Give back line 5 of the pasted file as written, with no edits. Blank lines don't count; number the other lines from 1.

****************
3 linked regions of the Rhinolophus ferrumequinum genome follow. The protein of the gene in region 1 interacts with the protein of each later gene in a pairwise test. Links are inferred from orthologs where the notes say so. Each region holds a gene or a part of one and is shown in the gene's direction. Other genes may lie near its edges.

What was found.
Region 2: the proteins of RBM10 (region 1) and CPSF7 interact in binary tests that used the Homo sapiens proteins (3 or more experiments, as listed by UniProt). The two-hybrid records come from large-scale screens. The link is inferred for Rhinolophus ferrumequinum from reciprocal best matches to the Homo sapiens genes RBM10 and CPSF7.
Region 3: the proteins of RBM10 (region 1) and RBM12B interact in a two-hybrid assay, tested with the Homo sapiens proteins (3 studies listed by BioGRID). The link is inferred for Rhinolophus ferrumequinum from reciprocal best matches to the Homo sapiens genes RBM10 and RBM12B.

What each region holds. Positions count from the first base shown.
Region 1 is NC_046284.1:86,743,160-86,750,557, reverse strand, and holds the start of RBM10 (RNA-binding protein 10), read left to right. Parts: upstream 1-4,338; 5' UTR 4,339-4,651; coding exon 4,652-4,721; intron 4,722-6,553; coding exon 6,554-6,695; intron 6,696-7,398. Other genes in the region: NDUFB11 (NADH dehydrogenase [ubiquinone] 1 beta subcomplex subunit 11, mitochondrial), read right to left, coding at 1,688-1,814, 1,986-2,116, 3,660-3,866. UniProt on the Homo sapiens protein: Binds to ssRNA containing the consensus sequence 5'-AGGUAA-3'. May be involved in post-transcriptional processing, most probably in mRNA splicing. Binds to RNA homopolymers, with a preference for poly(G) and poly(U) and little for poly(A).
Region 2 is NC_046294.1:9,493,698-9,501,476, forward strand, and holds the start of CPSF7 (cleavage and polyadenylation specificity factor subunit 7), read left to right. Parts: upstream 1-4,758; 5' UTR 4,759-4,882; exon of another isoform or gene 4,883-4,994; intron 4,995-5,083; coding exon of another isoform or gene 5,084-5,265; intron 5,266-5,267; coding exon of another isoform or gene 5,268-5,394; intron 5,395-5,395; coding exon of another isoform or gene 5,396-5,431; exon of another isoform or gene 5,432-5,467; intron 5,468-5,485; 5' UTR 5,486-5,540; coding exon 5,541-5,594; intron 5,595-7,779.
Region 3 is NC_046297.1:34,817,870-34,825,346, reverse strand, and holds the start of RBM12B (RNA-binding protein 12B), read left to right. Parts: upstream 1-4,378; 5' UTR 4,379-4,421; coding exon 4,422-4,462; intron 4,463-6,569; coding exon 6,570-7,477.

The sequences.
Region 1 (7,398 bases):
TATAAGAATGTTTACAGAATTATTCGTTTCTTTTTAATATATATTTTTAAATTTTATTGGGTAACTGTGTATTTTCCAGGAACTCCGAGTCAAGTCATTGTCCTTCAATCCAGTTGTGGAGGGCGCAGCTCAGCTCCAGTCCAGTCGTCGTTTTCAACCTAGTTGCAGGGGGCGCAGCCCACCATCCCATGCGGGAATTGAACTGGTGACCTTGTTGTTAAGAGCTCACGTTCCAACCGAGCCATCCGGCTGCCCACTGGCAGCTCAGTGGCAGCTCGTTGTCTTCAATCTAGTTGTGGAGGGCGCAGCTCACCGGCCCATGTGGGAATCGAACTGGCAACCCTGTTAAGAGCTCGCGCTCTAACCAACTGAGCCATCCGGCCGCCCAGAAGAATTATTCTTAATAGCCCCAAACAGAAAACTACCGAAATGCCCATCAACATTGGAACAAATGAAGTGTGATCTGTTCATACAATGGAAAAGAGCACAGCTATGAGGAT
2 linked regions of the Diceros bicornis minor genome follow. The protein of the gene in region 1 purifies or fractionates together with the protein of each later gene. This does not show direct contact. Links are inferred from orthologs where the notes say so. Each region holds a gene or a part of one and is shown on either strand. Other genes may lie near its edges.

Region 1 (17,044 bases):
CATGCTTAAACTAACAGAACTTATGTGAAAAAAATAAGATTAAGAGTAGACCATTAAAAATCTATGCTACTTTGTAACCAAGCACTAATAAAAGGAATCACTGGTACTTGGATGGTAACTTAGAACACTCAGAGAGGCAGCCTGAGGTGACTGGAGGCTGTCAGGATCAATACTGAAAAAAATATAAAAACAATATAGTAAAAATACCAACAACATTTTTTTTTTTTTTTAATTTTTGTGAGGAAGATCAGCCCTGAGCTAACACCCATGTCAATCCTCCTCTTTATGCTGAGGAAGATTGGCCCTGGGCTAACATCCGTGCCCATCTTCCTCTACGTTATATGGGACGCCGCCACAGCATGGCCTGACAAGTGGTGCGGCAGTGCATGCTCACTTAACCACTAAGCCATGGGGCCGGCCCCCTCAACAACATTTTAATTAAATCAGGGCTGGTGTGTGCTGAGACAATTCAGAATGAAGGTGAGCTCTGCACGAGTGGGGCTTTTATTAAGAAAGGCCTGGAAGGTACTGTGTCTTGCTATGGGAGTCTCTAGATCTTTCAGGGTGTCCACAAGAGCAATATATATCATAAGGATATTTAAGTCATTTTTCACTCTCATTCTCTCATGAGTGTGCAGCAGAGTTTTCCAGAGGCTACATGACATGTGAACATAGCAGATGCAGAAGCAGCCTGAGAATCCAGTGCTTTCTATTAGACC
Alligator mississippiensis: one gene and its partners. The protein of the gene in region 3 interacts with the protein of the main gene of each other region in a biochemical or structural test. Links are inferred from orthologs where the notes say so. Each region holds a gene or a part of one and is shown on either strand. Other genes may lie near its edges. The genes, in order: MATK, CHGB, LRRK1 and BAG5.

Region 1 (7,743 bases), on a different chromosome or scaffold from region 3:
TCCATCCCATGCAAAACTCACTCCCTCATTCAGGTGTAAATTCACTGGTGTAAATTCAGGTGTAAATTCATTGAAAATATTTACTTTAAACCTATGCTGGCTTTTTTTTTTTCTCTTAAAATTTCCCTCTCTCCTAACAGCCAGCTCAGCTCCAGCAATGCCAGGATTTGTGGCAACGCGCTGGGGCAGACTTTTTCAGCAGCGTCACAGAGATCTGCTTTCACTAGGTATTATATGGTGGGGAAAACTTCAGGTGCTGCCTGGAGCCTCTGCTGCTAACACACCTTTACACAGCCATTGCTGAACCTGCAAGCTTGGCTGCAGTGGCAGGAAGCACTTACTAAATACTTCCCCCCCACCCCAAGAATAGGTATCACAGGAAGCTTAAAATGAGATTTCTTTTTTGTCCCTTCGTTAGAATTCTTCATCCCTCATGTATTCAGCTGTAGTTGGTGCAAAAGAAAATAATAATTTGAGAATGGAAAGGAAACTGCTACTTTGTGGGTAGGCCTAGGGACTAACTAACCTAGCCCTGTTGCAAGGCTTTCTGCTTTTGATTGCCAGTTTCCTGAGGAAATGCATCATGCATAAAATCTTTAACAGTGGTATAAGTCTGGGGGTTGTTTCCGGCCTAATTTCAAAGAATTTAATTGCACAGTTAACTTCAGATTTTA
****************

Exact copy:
What each region holds. Positions count from the first base shown.